The study of consumption – ‘the use of goods in the satisfaction of human wants’1 – has been fashionable in the field of eighteenth-century studies for the past two decades. The publication of John Brewer, Neil McKendrick and J.H. Plumb’s The Birth of a Consumer Society in 1982 can justifiably be identified as the starting point, beginning as it did with an analysis of the rise of consumption in Britain, looking at the meaning of possessions, and types of consumption, ranging from food and drink to art, literature and leisure activities. The late Roy Porter has also played a major role, editing, along with Brewer Consumption and the World of Goods in 1993. John Brewer went on to publish The Pleasures of the Imagination, and with Ann Bermingham, The Consumption of Culture 1600–1800: Image, Object, Text. Outside of this small group, Maxine Berg established a project in Warwick dedicated to the study of luxury and consumption in the eighteenth century, which produced a number of volumes on this subject.2 This approach to eighteenth-century history has not gone uncontested. Historians from right and left have expressed doubts about the current vogue for studies of eighteenth-century consumption and consumerism. At an early stage Edward Thompson dismissed Paul Langford’s description of Britain as ‘polite and commercial’, and others have expressed concerns that this new interest in customer demand will obscure the role of class conflict. From a more conservative standpoint Jonathan Clark has seen the interest in consumption as a revival of the whiggish school of history, reading backwards from modern consumer-capitalism.3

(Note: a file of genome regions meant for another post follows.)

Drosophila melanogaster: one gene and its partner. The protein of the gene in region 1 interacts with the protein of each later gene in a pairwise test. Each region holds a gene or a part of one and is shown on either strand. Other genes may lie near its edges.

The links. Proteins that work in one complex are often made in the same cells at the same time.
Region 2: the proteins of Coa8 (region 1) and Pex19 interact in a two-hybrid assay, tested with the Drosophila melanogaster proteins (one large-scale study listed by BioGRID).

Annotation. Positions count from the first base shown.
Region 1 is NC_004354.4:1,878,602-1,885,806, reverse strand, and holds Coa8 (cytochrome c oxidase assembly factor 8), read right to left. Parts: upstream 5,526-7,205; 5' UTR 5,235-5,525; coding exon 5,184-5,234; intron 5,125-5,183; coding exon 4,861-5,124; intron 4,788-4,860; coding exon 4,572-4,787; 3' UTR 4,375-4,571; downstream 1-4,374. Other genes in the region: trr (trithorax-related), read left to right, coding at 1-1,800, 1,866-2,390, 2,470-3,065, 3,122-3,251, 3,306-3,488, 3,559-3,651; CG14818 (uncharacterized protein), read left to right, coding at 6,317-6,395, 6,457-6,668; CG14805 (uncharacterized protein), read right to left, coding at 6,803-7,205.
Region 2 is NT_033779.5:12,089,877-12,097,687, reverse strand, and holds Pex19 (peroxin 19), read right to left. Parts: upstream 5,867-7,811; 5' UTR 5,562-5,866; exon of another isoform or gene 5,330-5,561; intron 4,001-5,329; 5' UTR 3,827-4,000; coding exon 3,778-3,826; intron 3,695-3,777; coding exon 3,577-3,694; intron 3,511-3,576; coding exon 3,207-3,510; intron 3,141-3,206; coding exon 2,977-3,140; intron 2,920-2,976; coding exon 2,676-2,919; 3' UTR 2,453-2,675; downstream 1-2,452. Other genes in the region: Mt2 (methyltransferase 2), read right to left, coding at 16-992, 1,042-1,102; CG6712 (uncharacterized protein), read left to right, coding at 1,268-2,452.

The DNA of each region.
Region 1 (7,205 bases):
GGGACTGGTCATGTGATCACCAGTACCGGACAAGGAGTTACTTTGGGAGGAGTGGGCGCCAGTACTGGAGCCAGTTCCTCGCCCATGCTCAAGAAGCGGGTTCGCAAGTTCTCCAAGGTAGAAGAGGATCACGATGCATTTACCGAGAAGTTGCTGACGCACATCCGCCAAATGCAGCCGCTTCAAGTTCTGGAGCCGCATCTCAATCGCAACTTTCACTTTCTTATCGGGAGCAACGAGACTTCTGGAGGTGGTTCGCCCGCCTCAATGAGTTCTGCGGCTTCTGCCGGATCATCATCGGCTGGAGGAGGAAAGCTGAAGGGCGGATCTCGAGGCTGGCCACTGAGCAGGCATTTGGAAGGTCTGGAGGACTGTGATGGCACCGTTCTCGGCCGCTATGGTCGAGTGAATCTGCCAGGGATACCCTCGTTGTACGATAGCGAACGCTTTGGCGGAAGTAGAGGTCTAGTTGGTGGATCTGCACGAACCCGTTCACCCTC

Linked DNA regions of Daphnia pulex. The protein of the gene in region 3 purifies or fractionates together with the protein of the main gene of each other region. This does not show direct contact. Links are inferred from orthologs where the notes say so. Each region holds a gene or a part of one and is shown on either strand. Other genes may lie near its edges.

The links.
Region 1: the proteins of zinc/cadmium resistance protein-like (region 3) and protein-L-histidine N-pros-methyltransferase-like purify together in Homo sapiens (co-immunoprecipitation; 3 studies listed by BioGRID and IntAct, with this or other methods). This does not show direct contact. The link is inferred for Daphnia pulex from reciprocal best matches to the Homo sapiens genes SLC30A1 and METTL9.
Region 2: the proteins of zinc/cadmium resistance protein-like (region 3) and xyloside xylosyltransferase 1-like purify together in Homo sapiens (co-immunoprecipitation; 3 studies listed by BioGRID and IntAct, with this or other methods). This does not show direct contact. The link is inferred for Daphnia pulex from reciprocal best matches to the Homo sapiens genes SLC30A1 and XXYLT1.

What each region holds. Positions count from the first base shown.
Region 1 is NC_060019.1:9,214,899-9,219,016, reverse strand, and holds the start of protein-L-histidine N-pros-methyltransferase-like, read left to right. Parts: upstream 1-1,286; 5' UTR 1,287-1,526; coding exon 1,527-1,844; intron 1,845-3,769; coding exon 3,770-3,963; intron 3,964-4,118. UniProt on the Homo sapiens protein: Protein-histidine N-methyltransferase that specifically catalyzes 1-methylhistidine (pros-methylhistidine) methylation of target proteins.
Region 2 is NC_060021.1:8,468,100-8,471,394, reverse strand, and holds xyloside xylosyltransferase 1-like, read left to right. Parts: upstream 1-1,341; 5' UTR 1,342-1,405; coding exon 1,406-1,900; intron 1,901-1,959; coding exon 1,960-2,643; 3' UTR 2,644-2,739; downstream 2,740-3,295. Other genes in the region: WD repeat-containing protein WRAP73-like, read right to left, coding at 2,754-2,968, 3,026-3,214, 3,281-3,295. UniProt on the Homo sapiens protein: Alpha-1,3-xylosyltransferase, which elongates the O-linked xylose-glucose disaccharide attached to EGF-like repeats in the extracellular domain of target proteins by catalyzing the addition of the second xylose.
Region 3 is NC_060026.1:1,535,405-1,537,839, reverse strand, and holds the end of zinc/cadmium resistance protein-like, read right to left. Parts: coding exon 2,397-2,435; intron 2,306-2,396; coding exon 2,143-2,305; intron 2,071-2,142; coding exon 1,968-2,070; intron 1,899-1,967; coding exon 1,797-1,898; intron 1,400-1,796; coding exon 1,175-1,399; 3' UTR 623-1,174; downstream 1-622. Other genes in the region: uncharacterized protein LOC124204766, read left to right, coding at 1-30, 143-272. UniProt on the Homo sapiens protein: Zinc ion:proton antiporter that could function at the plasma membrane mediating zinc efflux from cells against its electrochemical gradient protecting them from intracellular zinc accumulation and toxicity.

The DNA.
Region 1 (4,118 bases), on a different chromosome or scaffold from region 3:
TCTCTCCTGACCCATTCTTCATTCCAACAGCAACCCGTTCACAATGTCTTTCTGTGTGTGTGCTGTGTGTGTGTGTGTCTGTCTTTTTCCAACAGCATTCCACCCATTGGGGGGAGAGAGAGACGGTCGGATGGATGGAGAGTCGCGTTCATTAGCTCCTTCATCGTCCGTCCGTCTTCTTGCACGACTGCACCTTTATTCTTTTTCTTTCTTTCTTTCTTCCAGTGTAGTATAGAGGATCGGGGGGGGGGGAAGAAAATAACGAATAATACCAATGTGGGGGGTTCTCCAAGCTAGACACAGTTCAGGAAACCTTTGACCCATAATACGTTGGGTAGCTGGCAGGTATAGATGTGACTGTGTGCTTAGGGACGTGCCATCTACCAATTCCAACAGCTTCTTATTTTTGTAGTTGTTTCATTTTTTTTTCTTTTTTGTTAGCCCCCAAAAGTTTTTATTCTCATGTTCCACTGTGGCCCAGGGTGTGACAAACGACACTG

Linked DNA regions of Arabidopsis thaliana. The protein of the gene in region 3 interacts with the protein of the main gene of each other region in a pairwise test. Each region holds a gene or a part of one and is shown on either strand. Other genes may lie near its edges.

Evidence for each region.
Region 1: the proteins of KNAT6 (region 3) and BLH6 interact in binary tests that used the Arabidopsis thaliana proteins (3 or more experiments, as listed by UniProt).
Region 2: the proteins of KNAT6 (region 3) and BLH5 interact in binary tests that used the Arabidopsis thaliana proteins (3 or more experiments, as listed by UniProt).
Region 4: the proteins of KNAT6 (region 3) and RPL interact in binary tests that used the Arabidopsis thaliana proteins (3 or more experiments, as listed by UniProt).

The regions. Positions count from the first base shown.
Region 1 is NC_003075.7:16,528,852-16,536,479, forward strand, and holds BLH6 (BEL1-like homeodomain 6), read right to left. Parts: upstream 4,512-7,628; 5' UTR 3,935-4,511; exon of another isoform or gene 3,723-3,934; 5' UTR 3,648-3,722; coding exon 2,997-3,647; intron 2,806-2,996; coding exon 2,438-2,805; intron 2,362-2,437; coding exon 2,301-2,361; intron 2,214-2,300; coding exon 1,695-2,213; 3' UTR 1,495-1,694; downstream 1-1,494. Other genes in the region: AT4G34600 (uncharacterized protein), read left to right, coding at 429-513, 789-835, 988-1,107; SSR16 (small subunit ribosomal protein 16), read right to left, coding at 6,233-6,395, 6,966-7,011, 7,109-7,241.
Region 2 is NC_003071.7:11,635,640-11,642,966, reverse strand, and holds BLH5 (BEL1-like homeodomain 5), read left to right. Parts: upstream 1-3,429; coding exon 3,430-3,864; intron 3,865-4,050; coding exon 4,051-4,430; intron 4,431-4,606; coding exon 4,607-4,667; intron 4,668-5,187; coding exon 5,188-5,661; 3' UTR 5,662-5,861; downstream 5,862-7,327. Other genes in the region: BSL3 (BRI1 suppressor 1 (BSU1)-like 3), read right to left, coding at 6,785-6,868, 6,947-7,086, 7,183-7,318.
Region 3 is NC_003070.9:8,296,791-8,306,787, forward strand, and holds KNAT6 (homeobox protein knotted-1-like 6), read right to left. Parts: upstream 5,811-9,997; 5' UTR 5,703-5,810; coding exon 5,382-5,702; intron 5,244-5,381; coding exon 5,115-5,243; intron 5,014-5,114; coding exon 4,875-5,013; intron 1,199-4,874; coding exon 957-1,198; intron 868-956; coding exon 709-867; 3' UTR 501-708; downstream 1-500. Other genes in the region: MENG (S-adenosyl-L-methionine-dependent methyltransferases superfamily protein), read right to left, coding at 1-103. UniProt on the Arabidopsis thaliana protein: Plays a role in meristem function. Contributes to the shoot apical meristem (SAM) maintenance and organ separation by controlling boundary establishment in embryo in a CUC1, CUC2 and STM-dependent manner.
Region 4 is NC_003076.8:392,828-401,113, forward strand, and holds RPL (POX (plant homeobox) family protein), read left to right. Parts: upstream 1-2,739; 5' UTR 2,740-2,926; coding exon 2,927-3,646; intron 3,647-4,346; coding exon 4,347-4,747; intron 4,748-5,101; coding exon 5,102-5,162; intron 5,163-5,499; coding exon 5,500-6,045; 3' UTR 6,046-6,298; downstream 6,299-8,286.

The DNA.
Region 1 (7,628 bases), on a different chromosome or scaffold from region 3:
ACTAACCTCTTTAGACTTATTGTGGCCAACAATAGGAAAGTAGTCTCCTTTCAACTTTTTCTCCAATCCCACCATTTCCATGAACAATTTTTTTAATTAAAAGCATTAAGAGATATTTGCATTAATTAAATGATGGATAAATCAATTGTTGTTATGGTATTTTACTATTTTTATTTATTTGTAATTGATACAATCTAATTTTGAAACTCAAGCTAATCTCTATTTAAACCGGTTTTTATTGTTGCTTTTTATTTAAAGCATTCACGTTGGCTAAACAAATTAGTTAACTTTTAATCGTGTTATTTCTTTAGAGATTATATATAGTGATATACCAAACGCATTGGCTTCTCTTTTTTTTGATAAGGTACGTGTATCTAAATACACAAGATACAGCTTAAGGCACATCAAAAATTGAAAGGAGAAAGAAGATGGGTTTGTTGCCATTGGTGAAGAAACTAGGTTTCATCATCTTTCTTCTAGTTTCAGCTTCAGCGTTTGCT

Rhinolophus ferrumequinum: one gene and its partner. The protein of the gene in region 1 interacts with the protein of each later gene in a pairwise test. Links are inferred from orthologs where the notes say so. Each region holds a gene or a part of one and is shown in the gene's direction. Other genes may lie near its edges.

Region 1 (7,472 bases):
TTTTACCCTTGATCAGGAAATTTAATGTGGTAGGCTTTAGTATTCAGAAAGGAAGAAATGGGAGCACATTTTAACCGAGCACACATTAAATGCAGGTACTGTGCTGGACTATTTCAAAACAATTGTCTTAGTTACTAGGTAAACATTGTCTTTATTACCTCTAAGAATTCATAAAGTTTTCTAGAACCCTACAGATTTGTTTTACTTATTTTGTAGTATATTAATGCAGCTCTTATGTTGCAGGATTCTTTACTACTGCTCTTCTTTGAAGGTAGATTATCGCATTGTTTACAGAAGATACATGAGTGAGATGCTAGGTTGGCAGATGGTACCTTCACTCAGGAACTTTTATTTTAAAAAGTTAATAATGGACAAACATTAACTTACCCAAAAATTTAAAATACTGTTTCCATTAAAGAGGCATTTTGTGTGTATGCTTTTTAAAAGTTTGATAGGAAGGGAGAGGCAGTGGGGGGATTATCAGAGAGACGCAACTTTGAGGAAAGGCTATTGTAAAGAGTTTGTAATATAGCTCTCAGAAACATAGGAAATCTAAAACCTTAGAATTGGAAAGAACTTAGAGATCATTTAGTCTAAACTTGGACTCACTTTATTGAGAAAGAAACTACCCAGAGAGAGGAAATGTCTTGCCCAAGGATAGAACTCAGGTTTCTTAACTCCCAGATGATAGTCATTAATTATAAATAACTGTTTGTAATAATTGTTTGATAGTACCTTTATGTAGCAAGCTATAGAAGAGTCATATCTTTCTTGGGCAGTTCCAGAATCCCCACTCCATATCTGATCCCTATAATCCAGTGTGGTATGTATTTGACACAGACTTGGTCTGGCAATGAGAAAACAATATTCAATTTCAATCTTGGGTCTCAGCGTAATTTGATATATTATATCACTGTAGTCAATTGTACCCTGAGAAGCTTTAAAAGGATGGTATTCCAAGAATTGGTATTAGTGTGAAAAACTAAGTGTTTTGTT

Leisure Activity British Government Consumer Society Consumer Item British Empire 
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© Martyn J. Powell 2005

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